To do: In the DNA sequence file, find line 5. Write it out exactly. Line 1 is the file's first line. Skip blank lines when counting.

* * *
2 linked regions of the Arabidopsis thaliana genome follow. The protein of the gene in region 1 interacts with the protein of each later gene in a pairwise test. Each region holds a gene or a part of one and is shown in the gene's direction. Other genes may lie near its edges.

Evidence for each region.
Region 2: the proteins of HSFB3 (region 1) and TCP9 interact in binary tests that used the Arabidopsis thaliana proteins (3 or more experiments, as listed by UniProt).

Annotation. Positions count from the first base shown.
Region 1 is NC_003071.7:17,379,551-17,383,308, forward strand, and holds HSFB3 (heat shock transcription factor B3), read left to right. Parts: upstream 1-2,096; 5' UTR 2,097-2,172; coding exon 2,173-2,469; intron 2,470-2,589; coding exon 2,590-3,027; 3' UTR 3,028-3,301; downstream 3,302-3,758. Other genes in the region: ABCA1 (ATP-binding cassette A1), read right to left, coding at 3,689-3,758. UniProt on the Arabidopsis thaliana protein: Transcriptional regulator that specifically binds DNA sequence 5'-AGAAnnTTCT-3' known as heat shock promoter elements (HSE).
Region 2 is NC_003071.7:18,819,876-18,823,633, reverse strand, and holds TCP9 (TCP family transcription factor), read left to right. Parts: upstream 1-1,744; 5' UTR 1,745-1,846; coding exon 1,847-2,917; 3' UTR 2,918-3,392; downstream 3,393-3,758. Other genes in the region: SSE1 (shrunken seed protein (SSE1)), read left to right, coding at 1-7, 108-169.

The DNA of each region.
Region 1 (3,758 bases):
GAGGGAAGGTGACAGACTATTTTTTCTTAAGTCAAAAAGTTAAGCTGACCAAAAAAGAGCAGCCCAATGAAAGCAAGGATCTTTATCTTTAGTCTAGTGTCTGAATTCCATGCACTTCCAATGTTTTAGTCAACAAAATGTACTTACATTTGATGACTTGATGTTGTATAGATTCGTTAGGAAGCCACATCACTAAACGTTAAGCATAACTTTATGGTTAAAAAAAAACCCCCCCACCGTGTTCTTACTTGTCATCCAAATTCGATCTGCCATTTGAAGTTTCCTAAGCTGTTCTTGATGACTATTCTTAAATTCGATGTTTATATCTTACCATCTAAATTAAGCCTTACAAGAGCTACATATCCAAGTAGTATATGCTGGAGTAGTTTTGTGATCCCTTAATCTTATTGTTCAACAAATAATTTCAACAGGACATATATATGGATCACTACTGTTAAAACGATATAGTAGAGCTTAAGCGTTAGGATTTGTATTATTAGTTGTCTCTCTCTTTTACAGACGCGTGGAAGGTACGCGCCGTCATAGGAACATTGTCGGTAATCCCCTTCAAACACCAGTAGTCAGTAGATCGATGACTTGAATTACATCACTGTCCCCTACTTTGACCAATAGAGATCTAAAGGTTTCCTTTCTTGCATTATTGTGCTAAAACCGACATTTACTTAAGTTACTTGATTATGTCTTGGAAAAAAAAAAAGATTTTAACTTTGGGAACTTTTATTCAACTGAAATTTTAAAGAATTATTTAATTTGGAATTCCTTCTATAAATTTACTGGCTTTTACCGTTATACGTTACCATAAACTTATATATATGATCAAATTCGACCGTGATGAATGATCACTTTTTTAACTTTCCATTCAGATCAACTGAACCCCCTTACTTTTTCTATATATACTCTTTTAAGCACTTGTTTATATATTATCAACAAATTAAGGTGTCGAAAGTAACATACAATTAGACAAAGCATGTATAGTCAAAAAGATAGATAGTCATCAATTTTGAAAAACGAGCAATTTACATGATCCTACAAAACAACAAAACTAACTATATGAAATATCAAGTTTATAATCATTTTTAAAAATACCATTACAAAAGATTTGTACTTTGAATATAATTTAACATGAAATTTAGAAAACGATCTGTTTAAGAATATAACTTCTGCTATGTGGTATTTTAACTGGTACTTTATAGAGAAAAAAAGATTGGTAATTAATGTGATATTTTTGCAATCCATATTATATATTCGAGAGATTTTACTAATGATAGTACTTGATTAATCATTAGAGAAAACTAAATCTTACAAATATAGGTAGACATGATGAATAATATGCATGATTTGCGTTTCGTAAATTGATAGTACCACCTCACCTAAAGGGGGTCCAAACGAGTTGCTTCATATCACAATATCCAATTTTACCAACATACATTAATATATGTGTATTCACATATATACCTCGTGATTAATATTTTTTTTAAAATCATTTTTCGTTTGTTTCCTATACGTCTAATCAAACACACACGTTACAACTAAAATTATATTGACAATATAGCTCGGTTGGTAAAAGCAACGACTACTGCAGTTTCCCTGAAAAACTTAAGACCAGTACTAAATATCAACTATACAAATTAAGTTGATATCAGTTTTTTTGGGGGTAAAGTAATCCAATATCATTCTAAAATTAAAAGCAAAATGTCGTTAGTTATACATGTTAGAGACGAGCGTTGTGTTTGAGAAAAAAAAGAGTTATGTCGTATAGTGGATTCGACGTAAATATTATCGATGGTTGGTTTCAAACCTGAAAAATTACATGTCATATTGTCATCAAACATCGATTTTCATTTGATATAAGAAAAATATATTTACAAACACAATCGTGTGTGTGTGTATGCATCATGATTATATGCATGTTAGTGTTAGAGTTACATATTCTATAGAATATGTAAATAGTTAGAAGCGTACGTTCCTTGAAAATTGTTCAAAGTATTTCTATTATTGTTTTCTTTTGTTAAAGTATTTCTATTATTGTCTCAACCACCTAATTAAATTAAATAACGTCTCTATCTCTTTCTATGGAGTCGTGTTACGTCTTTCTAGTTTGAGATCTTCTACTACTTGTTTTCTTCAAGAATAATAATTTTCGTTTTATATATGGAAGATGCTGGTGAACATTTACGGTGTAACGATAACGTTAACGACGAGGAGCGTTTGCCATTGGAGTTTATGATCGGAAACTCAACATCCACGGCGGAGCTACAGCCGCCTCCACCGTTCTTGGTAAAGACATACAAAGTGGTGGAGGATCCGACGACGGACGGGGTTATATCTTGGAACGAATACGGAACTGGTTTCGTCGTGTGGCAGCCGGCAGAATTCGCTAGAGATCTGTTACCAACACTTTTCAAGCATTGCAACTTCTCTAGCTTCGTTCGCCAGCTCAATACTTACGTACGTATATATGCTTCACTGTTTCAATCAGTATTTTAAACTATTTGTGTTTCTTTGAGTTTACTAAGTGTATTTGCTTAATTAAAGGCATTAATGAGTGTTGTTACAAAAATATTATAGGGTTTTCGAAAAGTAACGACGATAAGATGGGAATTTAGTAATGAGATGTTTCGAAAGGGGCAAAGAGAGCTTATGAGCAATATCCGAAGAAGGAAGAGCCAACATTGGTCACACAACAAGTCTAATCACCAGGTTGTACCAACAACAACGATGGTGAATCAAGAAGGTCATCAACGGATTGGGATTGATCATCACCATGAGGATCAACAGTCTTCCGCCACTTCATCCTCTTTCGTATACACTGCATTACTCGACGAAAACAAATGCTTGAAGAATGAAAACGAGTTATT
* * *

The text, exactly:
Region 1 is NC_003071.7:17,379,551-17,383,308, forward strand, and holds HSFB3 (heat shock transcription factor B3), read left to right. Parts: upstream 1-2,096; 5' UTR 2,097-2,172; coding exon 2,173-2,469; intron 2,470-2,589; coding exon 2,590-3,027; 3' UTR 3,028-3,301; downstream 3,302-3,758. Other genes in the region: ABCA1 (ATP-binding cassette A1), read right to left, coding at 3,689-3,758. UniProt on the Arabidopsis thaliana protein: Transcriptional regulator that specifically binds DNA sequence 5'-AGAAnnTTCT-3' known as heat shock promoter elements (HSE).